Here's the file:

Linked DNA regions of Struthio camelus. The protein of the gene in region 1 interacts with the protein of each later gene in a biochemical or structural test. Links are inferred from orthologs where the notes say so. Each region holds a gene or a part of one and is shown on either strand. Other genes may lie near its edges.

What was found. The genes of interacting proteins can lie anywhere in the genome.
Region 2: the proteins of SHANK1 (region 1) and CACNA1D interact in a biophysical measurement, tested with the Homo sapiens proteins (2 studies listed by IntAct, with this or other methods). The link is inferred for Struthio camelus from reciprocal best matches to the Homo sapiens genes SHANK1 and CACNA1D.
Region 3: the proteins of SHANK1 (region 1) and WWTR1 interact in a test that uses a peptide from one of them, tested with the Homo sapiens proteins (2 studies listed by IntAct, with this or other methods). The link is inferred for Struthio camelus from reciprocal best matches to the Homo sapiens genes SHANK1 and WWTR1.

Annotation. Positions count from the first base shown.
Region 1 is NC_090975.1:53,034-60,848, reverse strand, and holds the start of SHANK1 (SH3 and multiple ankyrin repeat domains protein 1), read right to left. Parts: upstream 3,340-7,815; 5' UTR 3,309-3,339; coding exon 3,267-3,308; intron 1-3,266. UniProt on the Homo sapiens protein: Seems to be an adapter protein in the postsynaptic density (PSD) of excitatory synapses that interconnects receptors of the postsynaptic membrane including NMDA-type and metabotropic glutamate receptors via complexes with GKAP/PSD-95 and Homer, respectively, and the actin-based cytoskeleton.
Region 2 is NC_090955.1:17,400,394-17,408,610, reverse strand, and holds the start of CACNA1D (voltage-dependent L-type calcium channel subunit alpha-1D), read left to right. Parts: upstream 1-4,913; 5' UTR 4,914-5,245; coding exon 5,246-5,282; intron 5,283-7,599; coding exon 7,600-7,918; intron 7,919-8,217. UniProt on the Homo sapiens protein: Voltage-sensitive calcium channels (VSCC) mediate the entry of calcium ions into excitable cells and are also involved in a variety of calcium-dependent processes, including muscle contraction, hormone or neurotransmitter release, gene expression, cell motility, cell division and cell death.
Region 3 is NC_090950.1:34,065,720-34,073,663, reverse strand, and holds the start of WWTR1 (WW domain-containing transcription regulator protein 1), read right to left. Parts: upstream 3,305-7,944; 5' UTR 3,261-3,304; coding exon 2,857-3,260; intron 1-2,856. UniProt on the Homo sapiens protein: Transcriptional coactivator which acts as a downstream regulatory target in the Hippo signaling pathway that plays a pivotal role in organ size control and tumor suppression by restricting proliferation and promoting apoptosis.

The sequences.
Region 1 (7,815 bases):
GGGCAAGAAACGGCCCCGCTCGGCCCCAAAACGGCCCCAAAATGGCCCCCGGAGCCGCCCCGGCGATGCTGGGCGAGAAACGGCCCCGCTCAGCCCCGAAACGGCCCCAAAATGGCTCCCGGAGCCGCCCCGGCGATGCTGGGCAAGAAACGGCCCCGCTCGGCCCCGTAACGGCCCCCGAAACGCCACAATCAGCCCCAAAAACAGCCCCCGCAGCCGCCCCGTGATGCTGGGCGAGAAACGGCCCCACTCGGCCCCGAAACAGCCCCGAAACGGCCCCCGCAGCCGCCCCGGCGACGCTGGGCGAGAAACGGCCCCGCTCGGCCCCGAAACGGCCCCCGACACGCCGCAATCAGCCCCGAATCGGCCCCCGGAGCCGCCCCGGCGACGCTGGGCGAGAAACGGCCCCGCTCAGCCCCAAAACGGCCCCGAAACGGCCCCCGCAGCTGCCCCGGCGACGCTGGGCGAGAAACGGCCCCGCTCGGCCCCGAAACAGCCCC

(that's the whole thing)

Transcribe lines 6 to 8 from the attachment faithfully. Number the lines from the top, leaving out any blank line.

Region 1 is NC_090975.1:53,034-60,848, reverse strand, and holds the start of SHANK1 (SH3 and multiple ankyrin repeat domains protein 1), read right to left. Parts: upstream 3,340-7,815; 5' UTR 3,309-3,339; coding exon 3,267-3,308; intron 1-3,266. UniProt on the Homo sapiens protein: Seems to be an adapter protein in the postsynaptic density (PSD) of excitatory synapses that interconnects receptors of the postsynaptic membrane including NMDA-type and metabotropic glutamate receptors via complexes with GKAP/PSD-95 and Homer, respectively, and the actin-based cytoskeleton.
Region 2 is NC_090955.1:17,400,394-17,408,610, reverse strand, and holds the start of CACNA1D (voltage-dependent L-type calcium channel subunit alpha-1D), read left to right. Parts: upstream 1-4,913; 5' UTR 4,914-5,245; coding exon 5,246-5,282; intron 5,283-7,599; coding exon 7,600-7,918; intron 7,919-8,217. UniProt on the Homo sapiens protein: Voltage-sensitive calcium channels (VSCC) mediate the entry of calcium ions into excitable cells and are also involved in a variety of calcium-dependent processes, including muscle contraction, hormone or neurotransmitter release, gene expression, cell motility, cell division and cell death.
Region 3 is NC_090950.1:34,065,720-34,073,663, reverse strand, and holds the start of WWTR1 (WW domain-containing transcription regulator protein 1), read right to left. Parts: upstream 3,305-7,944; 5' UTR 3,261-3,304; coding exon 2,857-3,260; intron 1-2,856. UniProt on the Homo sapiens protein: Transcriptional coactivator which acts as a downstream regulatory target in the Hippo signaling pathway that plays a pivotal role in organ size control and tumor suppression by restricting proliferation and promoting apoptosis.